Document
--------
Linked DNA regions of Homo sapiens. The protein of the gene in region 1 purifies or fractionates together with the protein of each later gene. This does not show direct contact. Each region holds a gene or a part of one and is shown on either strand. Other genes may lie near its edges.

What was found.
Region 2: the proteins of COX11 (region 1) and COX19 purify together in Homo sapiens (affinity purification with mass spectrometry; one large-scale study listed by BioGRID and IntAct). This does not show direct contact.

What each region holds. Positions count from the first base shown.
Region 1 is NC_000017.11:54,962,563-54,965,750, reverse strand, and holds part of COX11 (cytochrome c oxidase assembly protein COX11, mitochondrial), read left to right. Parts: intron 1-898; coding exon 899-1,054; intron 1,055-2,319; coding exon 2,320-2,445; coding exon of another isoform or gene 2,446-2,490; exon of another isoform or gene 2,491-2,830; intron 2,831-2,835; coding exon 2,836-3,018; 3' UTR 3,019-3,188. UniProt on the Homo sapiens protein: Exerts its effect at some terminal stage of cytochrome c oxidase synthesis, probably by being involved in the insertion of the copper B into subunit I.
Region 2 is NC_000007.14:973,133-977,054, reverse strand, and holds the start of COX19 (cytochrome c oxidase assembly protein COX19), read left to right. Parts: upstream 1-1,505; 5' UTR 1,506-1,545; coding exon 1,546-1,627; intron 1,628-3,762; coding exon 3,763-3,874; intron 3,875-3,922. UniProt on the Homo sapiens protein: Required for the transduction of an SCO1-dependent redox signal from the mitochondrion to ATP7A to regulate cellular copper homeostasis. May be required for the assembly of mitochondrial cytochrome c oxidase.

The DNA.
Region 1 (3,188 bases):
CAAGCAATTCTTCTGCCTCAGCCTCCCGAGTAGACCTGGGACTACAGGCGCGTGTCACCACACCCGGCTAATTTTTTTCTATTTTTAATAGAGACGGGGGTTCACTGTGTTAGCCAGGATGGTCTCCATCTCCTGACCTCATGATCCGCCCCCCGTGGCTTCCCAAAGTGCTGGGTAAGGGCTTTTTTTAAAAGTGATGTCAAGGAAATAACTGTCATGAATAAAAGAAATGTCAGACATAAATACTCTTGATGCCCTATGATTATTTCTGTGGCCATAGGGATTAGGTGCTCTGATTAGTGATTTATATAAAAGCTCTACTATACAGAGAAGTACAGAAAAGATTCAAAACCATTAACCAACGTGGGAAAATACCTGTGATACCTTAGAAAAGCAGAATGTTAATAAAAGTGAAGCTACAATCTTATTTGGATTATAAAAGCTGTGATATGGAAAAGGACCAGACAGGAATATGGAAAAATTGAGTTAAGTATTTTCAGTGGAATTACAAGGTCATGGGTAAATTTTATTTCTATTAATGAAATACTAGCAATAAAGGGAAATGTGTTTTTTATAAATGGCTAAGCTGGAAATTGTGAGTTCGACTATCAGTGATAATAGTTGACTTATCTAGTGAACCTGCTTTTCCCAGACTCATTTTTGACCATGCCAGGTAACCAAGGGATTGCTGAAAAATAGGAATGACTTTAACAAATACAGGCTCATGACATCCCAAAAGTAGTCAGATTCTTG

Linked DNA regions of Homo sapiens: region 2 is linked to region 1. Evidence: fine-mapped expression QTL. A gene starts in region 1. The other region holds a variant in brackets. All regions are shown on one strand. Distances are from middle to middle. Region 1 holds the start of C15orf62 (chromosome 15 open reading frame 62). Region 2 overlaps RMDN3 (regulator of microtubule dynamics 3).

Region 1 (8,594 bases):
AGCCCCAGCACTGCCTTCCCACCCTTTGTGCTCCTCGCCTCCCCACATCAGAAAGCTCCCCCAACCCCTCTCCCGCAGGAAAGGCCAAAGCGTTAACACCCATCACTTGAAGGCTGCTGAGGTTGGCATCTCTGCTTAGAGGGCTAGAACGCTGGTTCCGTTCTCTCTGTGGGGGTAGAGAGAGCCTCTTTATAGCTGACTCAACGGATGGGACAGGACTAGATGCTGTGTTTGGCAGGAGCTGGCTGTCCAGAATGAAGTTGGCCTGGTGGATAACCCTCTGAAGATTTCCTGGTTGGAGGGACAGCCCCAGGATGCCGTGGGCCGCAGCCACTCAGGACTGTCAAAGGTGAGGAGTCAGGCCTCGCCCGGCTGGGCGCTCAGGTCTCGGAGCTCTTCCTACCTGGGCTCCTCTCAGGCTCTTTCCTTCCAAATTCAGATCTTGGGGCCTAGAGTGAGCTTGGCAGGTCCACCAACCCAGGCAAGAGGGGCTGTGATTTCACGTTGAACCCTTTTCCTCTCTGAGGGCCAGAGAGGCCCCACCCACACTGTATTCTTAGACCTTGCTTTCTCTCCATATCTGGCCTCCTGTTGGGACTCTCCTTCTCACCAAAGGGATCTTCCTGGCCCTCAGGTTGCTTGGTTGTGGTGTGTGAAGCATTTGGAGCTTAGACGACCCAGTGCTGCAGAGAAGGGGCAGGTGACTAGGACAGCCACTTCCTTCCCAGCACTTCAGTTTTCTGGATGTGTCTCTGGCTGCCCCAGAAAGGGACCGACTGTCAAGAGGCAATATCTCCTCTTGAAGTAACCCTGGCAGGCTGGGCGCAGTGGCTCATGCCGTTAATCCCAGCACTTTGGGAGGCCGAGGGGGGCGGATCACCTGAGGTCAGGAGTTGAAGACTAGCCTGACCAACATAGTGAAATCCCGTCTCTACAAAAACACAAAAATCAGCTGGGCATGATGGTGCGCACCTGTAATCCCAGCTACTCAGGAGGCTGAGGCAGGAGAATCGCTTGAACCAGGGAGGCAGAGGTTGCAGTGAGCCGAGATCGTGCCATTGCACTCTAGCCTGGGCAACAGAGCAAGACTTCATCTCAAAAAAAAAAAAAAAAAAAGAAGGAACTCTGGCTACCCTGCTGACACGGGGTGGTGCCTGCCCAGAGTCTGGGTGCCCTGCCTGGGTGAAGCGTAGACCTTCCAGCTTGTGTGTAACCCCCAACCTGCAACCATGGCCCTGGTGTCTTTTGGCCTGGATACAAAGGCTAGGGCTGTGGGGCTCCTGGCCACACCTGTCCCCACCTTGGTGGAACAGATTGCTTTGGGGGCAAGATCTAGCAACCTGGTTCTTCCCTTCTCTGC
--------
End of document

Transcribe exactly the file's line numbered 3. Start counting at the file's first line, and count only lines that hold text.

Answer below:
Region 2: the proteins of COX11 (region 1) and COX19 purify together in Homo sapiens (affinity purification with mass spectrometry; one large-scale study listed by BioGRID and IntAct). This does not show direct contact.